Open Access Articles- Top Results for Taskmaster


For the wrestler known as The Taskmaster, see Kevin Sullivan (wrestler).
Taskmaster on the cover of Avengers #196 (June 1980). Art by George Pérez
Publication information
Publisher Marvel Comics
First appearance Avengers #195 (May 1980)
Created by David Michelinie
George Pérez
In-story information
Alter ego Anthony "Tony" Masters
Team affiliations A.I.M.
Agency X
Frightful Four
Secret Avengers
Shadow Initiative
Notable aliases Contingency T
  • Master martial artist, marksman, and swordsman
  • Photographic reflexes
  • Voice mimicry

Taskmaster (Tony Masters)[1] is a fictional character appearing in American comic books published by the Marvel Comics. The character was primarily depicted as a supervillain but now is often portrayed as an antihero. Taskmaster first appeared in Avengers vol. 1 #195 (May 1980) and was created by David Michelinie and George Pérez. Introduced as an enemy of the Avengers, Taskmaster went on to feature in numerous Marvel titles, most notably as an enemy/ally of Deadpool. He is often hired as a training instructor by various criminal organizations, as well as S.H.I.E.L.D. and the U.S. government. In Taskmaster vol. 2 #3 (2011), the character was revealed to be a sleeper agent of S.H.I.E.L.D. planted by Nick Fury to gather intelligence in the criminal underworld.

Publication history

The Taskmaster first appeared briefly in Avengers #195 (May 1980),[2] before making his full debut in Avengers #196 (June 1980). The character went onto appear as a supervillain and a villainous training instructor in Marvel Team-Up #103 (1981), Avengers vol. 1 #223 (1982), Marvel Team-Up #146 (1984), The Thing #26 (1985), Iron Man vol. 1 #254 (1990), Captain America vol. 1 #334, (1987), #394 (1991), #396 (1992), #403 (1992), Captain America Annual #11 (1992), The Amazing Spider-Man #366–367 (1992), Daredevil #292–293 (1991) and #317–318 (1993), Sensational She-Hulk vol. 1 #59 (1994), Elektra #5, #7 (1997), Hawkeye: Earth’s Mightiest Marksman #1 (1998), Avengers vol. 3 #26 (2000), #38 (2001), Captain America vol. 3 #44 (2001), Moon Knight vol. 3 #3–6 (2006), Spider-Woman: Origin #2–3 (2006), Civil War #3, #5–7 (2006–2007), Marvel Comics Presents vol. 2 #1–2 (2007), Siege: The Cabal #1 (2010), Siege #2–3 (2010), Captain America & Crossbones #1 (2011), Avengers Academy #9 (2011) and Daken: Dark Wolverine #12 (2011).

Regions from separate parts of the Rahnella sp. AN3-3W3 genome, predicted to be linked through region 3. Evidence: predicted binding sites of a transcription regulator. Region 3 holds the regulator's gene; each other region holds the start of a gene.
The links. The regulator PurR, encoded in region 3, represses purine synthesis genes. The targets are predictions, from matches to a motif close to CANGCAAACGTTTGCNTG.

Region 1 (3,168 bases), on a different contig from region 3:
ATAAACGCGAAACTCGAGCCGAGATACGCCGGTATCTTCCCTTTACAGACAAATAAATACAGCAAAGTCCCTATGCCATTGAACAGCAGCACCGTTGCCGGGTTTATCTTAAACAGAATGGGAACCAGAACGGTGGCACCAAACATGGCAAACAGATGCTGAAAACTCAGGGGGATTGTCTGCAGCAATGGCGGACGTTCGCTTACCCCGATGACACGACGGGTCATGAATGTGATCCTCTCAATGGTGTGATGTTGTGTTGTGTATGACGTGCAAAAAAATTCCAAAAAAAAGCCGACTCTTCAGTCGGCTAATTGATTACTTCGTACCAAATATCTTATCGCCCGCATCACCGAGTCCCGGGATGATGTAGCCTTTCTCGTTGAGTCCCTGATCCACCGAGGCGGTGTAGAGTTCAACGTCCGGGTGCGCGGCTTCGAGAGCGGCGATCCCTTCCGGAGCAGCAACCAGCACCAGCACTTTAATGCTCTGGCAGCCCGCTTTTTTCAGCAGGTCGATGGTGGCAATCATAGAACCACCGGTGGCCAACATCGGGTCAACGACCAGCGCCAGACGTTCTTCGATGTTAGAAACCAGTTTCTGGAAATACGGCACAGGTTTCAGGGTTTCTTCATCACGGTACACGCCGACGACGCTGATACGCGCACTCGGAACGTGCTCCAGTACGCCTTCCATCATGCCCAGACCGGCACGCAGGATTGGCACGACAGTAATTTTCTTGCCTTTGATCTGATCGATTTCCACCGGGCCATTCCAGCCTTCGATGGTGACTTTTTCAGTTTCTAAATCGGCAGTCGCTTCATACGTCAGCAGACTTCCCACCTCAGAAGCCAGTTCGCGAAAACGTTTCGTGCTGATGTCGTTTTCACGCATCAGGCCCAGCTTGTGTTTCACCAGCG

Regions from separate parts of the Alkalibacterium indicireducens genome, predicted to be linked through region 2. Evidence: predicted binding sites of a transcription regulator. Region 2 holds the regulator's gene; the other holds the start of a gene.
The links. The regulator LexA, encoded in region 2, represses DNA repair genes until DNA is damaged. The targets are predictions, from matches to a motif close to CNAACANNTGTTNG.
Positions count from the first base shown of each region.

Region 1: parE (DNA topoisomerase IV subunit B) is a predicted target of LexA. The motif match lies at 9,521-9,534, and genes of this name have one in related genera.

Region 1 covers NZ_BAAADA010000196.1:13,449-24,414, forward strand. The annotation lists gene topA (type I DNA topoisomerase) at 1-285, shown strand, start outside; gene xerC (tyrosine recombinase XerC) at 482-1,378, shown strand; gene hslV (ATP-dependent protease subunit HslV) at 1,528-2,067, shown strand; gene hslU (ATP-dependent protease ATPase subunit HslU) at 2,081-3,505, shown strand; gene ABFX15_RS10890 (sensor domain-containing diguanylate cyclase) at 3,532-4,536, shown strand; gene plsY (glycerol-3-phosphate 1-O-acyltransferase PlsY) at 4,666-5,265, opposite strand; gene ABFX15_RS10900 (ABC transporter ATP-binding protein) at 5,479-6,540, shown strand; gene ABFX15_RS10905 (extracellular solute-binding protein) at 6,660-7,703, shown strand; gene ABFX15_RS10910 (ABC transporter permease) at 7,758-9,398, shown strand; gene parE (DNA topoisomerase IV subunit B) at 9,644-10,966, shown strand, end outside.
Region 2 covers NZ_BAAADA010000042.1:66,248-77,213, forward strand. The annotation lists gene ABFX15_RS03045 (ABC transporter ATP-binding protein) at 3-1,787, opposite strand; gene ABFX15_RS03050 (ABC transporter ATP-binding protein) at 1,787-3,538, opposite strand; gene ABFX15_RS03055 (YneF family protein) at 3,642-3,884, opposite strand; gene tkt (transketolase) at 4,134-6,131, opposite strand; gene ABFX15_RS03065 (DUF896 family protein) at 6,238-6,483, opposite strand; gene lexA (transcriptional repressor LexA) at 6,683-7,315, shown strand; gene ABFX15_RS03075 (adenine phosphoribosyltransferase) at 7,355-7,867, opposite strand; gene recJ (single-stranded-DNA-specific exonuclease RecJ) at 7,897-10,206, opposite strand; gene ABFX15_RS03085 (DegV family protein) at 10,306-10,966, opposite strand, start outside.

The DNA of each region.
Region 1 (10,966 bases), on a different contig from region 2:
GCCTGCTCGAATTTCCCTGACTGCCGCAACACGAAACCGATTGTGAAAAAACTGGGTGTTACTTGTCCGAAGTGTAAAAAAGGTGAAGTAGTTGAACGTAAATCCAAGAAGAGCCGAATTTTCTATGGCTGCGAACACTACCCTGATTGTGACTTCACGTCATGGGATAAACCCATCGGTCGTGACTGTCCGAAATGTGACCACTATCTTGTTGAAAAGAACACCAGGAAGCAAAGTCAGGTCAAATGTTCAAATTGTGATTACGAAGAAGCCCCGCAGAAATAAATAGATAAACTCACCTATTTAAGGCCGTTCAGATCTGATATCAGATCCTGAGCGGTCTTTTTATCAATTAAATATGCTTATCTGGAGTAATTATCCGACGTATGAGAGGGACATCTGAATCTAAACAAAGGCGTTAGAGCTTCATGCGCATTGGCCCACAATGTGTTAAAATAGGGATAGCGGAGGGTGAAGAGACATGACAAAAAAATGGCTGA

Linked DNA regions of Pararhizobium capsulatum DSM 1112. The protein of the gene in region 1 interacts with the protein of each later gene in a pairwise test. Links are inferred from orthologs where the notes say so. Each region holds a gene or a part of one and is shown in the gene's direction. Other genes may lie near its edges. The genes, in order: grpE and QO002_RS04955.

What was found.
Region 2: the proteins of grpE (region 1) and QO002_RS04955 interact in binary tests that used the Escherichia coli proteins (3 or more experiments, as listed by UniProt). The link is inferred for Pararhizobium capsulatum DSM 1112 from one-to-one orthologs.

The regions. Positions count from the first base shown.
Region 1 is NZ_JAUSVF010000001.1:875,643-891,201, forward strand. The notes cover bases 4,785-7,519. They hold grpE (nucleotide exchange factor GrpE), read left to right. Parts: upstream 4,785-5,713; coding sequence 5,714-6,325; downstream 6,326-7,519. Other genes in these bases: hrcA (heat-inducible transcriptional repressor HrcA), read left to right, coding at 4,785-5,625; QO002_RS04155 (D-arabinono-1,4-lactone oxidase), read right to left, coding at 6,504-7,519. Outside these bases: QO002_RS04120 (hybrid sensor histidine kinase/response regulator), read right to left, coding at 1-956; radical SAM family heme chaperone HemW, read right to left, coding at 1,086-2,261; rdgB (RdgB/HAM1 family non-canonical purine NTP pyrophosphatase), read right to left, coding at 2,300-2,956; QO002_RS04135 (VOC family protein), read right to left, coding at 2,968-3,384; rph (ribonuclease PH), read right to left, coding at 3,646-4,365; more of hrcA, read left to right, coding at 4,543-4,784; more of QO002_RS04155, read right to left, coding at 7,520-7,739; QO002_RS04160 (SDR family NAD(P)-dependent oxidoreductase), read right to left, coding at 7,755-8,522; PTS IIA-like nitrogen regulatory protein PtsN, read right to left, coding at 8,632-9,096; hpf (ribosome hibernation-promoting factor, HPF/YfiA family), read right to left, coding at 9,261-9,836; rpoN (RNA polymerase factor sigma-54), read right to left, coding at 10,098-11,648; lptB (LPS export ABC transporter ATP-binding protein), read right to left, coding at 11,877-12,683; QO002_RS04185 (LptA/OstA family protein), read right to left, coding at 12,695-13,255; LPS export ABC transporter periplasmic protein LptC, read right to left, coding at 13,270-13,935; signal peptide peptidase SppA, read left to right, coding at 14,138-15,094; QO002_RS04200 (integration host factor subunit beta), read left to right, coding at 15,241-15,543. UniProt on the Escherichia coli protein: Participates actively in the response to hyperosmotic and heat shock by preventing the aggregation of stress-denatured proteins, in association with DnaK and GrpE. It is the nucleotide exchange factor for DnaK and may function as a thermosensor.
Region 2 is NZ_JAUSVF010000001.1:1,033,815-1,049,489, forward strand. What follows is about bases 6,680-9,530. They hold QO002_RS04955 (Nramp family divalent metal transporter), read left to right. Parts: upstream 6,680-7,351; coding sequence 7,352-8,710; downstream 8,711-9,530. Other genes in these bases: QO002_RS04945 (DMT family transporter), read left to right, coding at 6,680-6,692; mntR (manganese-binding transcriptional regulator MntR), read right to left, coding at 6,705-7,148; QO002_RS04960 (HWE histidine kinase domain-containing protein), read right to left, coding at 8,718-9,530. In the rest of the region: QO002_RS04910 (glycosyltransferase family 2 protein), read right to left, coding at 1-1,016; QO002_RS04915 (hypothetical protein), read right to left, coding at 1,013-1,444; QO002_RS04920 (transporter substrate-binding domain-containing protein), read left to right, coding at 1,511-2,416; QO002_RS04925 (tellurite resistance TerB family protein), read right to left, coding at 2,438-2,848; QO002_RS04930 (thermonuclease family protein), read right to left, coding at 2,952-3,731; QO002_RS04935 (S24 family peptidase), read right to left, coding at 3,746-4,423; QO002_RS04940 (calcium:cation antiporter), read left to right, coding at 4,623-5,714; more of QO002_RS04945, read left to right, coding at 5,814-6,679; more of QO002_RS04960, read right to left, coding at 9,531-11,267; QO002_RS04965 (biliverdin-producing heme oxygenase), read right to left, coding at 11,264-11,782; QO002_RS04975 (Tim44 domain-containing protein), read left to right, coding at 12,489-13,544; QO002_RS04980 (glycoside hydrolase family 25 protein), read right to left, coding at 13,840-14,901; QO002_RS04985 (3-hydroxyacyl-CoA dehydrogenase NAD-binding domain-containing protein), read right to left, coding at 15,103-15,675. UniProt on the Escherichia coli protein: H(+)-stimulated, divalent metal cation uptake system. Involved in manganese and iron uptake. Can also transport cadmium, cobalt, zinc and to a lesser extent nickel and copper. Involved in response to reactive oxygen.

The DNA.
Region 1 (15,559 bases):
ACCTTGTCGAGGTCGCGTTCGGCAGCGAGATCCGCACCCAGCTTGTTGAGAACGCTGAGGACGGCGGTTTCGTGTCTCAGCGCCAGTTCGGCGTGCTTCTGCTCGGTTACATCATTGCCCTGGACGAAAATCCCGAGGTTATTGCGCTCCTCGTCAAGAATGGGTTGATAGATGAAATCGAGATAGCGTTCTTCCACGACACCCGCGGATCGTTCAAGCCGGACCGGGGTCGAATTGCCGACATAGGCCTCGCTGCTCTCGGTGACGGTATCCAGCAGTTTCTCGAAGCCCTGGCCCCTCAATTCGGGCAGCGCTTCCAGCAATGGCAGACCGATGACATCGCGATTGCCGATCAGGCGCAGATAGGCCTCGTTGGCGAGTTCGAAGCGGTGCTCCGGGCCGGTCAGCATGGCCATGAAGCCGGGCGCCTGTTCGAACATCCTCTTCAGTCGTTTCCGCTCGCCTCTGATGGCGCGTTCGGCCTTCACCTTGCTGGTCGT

As an enemy and a reluctant ally of Deadpool, the Taskmaster has appeared in Deadpool vol. 1 #2 (1997), #35 (1999), #39–40, #45 (2000), #67–69 (2002), Cable & Deadpool #36 (2007), Deadpool vol. 2 #9 (2009) Thunderbolts #131 (2009) and Deadpool vol. 2 #36 (2011).

The Taskmaster appeared in his own limited series Taskmaster vol. 1 #1–4 (2002) which was followed by a supporting role in Agent X #1–15 (2002–2003). The character went on to feature prominently in Avengers: The Initiative as a supporting character in #8–19 (2008–2009) and Avengers: The Initiative Annual #1 (2008) then later as a central character in #20–35 (2009–2010) during the Dark Reign and Siege storylines. Age of Heroes #3 (2010) provided the prologue for the Taskmaster's second limited series Taskmaster vol. 2 #1–4 (2010–2011). In 2011 Taskmaster got his first solo graphic novel collecting a four-issue story—Taskmaster: Unthinkable.

Following Marvel's relaunch, Taskmaster joined a new team of Secret Avengers.[3]

Fictional character biography

Taskmaster is a mysterious figure believed to have been born in Brooklyn, New York City. He has the ability to mimic the physical movements of anyone he witnesses; writers differ on whether this counts as a "super power". He claims that he has had this ability since childhood. He works as a combat instructor and trains others to become lackeys for other villains by utilizing the techniques he has learned from his observation of superheroes and participates in mercenary jobs from time to time. Initially portrayed as a villain, he has also been shown training U.S. Agent and other neophyte superheroes at the behest of the US government. A mercenary, he has no ideology except that of his employer. Due to his ability to imitate the techniques and armory of other heroes and villains, Taskmaster has occasionally been used to impersonate other characters.

Tony Masters first demonstrated unusual abilities during childhood. After watching a cowboy show on television, he found himself able to duplicate the sophisticated rope tricks he had just watched the cowboy perform. Psychiatrists, called in at the mother's request, determined that the boy had a form of photographic memory which they called "photographic reflexes". He employed his power several times during his youth for personal gain, most notably when he became a star quarterback of his high school football team after watching one pro football game. Upon graduation, he briefly considered a career as a crime fighter, but opted instead to be a professional criminal, which he perceived to be far more lucrative.[4]